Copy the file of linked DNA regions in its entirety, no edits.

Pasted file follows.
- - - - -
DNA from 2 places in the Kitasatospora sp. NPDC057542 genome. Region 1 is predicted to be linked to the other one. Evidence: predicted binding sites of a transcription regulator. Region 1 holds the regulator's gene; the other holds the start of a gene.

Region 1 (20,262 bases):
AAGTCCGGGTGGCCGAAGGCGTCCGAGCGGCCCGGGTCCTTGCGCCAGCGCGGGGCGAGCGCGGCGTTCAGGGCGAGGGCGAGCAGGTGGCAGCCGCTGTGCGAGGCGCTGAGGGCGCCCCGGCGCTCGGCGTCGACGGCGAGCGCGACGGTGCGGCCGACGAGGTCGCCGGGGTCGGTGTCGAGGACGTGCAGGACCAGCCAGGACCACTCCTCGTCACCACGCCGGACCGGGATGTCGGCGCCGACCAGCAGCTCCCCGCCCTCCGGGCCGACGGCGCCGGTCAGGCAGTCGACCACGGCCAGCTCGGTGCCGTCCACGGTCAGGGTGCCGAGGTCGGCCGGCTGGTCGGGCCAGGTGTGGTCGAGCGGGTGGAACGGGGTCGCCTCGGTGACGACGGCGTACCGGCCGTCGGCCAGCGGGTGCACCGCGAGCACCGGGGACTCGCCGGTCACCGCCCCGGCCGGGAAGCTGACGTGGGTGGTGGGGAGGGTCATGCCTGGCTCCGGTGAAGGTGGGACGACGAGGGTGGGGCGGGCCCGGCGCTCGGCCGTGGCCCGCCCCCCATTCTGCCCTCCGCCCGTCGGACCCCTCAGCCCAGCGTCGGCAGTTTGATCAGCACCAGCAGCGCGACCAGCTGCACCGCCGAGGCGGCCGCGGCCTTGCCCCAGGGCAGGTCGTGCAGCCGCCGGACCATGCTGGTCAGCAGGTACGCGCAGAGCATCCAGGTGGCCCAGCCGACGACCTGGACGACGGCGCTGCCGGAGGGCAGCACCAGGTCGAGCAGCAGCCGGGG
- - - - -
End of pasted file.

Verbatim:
DNA from 2 places in the Kitasatospora sp. NPDC057542 genome. Region 1 is predicted to be linked to the other one. Evidence: predicted binding sites of a transcription regulator. Region 1 holds the regulator's gene; the other holds the start of a gene.

Region 1 (20,262 bases):
AAGTCCGGGTGGCCGAAGGCGTCCGAGCGGCCCGGGTCCTTGCGCCAGCGCGGGGCGAGCGCGGCGTTCAGGGCGAGGGCGAGCAGGTGGCAGCCGCTGTGCGAGGCGCTGAGGGCGCCCCGGCGCTCGGCGTCGACGGCGAGCGCGACGGTGCGGCCGACGAGGTCGCCGGGGTCGGTGTCGAGGACGTGCAGGACCAGCCAGGACCACTCCTCGTCACCACGCCGGACCGGGATGTCGGCGCCGACCAGCAGCTCCCCGCCCTCCGGGCCGACGGCGCCGGTCAGGCAGTCGACCACGGCCAGCTCGGTGCCGTCCACGGTCAGGGTGCCGAGGTCGGCCGGCTGGTCGGGCCAGGTGTGGTCGAGCGGGTGGAACGGGGTCGCCTCGGTGACGACGGCGTACCGGCCGTCGGCCAGCGGGTGCACCGCGAGCACCGGGGACTCGCCGGTCACCGCCCCGGCCGGGAAGCTGACGTGGGTGGTGGGGAGGGTCATGCCTGGCTCCGGTGAAGGTGGGACGACGAGGGTGGGGCGGGCCCGGCGCTCGGCCGTGGCCCGCCCCCCATTCTGCCCTCCGCCCGTCGGACCCCTCAGCCCAGCGTCGGCAGTTTGATCAGCACCAGCAGCGCGACCAGCTGCACCGCCGAGGCGGCCGCGGCCTTGCCCCAGGGCAGGTCGTGCAGCCGCCGGACCATGCTGGTCAGCAGGTACGCGCAGAGCATCCAGGTGGCCCAGCCGACGACCTGGACGACGGCGCTGCCGGAGGGCAGCACCAGGTCGAGCAGCAGCCGGGG